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Rezensionen verfasst von
Victoria A. Grossack (Switzerland)

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Die Päpstin
Die Päpstin
DVD ~ Johanna Wokalek
Preis: EUR 6,79

12 von 21 Kunden fanden die folgende Rezension hilfreich
5.0 von 5 Sternen Vor Das Sakrileg (Da Vinci Code) gab es Die Päpstin, 25. Oktober 2009
Rezension bezieht sich auf: Die Päpstin (DVD)
English below!

Bevor die Leute anfingen, die Verschwörungstheorien in Dan Browns Da Vinci Code zu debattieren, wurden die Flammen der katholischen Kontroverse durch Donna Woolfolk Cross Buch Die Päpstin entzündet. Päpstin Johanna war eine historische/mythische Frau, die sich als Mann verkleidete und ihr Leben als Papst beendete.

Das Buch wurde nun auf die Leinwand gebracht, und der Film folgt dem Buch sehr eng. Das Buch und der Film machen deutlich, warum eine Frau beschließt, sich als Mann zu verkleiden: viele Frauen wurden sehr schlecht behandelt; das Leben eines Mannes war zweifellos besser. Eine Frau, die einen Beruf erlernen oder studieren wollte, musste sich verkleiden, denn Ausbildung wurde fast immer verweigert.

Eine andere Kontroverse betrifft die verschiedenen Deutungen der Bibel. Die Bibel kann benutzt werden, um Frauen zu unterdrücken und ihnen Schmerzen zu verursachen, wie wir in die erste Szene sehen, wo Johanna geboren wird. Johannas Vater, ein echter Rohling, verbietet der Hebamme, seiner Frau Heilkräuter zu geben, um ihre Schmerzen zu erleichtern, während sie Johanna entbindet, und rechtfertigt seine Grausamkeit unter Verwendung von Versen aus der Bibel. Und doch ist Johanna später in der Lage, andere Verse der Bibel so zu deuten, dass sie Taten der Gnade rechtfertigen.

Der Film zeigt das Leben im 9. Jahrhundert, wie ich es mir vorstelle: kalt, schmutzig und unbequem, mit Barbaren, die jederzeit die Tore stürmen können, um zu plündern und zu töten. Besonders gut war auch die Darstellung von Rom, in der große Teile der Stadt verfallen sind - heruntergekommen seit den Zeiten des Ruhmes - und andere Abschnitte noch voll mit poliertem Marmor sind.

Eine Frage: Wurde der Film auf Englisch oder auf Deutsch oder möglicherweise in beiden Sprachen gefilmt? Ich kann nicht glauben, dass John Goodman Deutsch gesprochen hat, also nehme ich an, er muss Englisch gesprochen haben.

Und für die, die kleine Leckerbissen mögen:

Nicholas Woodeson, der den schlauen Sklaven von Julius Caesar in HBOs Rom spielt, ist immer noch in Rom zu finden, dieses Mal neun Jahrhunderte später.

Es gibt auch einen Hinweis am Ende über andere geheime Schwestern - und in meiner Zählung gab es mindestens drei Frauen, welche die Rollen von Männern im Film spielten (vielleicht gibt es mehr).


Before people took to debating the conspiracy theories in Brown's The Da Vinci Code, the flames of Catholic controversy were ignited by Donna Woolfolk Cross's book, Pope Joan, about the historical/mythical woman who disguised herself as a man and ended up as pope.

The book has finally made it to the big screen, and the movie follows the book closely. Both book and movie make it clear why a woman would choose to disguise herself as a man: many women were treated wretchedly; a man's life was certainly better. Any woman who wished to learn or study needed to disguise herself, for education was nearly always denied to women.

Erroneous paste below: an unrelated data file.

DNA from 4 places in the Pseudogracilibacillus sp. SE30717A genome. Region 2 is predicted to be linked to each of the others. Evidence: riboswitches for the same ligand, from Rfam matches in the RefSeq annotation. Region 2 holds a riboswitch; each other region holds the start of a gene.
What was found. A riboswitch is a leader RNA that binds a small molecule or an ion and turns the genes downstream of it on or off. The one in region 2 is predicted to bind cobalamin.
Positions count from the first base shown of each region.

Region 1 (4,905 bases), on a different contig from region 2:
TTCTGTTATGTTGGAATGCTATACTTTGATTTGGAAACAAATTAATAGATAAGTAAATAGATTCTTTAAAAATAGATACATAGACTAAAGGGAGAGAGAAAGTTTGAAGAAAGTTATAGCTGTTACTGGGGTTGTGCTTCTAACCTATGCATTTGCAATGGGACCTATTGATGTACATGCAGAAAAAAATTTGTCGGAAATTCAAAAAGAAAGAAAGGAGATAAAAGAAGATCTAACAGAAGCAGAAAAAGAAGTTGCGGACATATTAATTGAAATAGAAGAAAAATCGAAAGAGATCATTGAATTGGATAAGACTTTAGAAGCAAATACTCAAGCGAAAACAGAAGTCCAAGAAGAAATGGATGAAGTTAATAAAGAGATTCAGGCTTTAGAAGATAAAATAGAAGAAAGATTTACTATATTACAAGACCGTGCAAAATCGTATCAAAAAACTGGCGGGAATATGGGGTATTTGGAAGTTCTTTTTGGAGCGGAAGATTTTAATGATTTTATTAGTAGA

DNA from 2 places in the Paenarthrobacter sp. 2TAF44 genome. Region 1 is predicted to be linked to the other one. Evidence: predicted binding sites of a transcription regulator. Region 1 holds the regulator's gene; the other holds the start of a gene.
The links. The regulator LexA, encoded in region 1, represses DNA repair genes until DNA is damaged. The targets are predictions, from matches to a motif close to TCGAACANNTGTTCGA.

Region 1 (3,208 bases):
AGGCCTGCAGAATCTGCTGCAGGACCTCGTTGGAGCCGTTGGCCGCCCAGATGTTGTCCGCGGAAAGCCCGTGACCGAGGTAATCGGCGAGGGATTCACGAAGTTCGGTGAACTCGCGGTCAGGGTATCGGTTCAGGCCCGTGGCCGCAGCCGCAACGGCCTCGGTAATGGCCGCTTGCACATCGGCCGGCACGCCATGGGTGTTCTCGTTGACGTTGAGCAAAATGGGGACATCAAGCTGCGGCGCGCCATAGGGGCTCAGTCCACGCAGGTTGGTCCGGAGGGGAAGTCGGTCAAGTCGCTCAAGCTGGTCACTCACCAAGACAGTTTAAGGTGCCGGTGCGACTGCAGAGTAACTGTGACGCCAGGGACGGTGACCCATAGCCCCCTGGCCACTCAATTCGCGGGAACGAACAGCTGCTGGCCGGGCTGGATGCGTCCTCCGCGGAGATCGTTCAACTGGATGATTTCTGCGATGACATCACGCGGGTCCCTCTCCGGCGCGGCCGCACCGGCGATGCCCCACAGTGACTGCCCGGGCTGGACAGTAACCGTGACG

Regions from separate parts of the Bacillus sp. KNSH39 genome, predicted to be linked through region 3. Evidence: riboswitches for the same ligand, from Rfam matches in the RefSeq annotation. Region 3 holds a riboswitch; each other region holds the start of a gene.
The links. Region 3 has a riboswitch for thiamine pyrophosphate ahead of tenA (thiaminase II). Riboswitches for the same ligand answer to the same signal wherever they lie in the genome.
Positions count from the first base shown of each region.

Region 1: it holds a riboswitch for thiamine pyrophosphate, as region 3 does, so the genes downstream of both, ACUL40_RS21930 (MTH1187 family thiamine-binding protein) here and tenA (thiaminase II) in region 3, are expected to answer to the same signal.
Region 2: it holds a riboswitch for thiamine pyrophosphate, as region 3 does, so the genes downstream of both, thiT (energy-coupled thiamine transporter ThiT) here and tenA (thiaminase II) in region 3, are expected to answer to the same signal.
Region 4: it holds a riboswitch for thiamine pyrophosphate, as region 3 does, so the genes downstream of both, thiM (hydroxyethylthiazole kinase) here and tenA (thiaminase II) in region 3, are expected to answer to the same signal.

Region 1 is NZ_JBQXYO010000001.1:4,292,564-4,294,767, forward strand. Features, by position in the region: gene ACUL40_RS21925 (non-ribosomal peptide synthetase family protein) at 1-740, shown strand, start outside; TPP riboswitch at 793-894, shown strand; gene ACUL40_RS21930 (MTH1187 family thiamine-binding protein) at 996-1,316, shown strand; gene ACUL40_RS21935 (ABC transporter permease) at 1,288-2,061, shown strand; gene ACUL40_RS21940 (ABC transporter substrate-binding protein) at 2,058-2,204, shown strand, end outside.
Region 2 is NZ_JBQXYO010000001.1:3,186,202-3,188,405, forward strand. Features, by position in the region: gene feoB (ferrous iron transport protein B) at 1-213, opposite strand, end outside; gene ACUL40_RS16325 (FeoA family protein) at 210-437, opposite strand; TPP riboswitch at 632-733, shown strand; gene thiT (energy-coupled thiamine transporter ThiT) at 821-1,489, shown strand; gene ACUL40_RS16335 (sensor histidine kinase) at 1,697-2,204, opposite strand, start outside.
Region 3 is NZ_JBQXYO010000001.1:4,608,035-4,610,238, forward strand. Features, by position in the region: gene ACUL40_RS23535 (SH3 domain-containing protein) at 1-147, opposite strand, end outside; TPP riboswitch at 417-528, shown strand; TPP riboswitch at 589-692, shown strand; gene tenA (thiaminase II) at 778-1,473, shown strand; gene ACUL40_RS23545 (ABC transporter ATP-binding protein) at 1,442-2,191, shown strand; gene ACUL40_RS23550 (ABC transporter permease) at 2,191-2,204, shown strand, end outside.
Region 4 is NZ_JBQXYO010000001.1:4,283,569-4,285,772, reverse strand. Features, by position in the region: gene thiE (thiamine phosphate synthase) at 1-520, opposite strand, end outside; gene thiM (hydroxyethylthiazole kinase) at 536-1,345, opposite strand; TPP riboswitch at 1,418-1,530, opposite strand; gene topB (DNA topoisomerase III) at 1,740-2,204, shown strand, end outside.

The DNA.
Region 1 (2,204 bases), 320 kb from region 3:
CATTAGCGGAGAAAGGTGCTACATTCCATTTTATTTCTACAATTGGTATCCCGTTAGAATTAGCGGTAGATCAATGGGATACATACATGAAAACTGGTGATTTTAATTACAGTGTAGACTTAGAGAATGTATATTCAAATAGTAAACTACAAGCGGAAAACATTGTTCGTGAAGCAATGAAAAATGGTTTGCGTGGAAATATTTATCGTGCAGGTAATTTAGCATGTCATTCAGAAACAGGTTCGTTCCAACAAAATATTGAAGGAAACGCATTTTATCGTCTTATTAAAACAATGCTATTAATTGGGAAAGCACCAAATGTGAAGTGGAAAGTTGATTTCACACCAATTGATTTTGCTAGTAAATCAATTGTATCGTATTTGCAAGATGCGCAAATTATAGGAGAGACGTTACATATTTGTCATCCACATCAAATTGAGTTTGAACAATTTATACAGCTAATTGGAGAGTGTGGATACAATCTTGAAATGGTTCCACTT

Another controversy concerns the different interpretations of the Bible. The Bible can be used to put women down, and to cause them pain, as we see in the first scene, when Joan is being born. Joan's father, a real brute, won't allow the midwife to give his laboring wife any herbs to ease her pain while she is giving birth to Joan, and justifies his cruelty using verses in the Bible. And yet Joan, later, is able to interpret other verses of the Bible to justify acts of mercy.

The movie captures what I imagine what life to have been like in the ninth century: cold and dirty and uncomfortable, with barbarians ready to storm the gate and to pillage and kill. The setting of Rome, too, was especially good, with great sections being dilapidated - fallen from the times of glory - and other sections still full of polished marble.

I'm confused about one thing: Was it filmed in English or in German or perhaps both? I can't imagine John Goodman speaking in German so I assume that he must have been speaking in English.

And, for those who like small tidbits:

Nicholas Woodeson, who played Posca, the cunning slave of Julius Caesar, in HBO's Rome, is still acting in Rome, this time nine centuries later, still serving those in power.

There is a reference at the end about other secret sisters - and, in my count, there are at least three women playing the roles of men in the movie (perhaps there are more).
Kommentar Kommentare (2) | Kommentar als Link | Neuester Kommentar: Oct 31, 2009 4:47 PM CET

Harry Potter and the Goblet of Fire
Harry Potter and the Goblet of Fire
von J.K. Rowling
  Gebundene Ausgabe

4.0 von 5 Sternen Mostly good, a little not so good, & a question..., 23. Juli 2000
First, let me say I enjoyed this book tremendously. And I'm thrilled that Rowling is allowing her characters to actually grow up. The Yule Ball and the way the characters all act is true to form -- I could feel Harry's teenage terror as he tried to ask out a girl. Let me also say that I appreciate the darker side of the book. There is evil in the world; it does do real and permanent harm; and the death of a character who can not come back underlines this.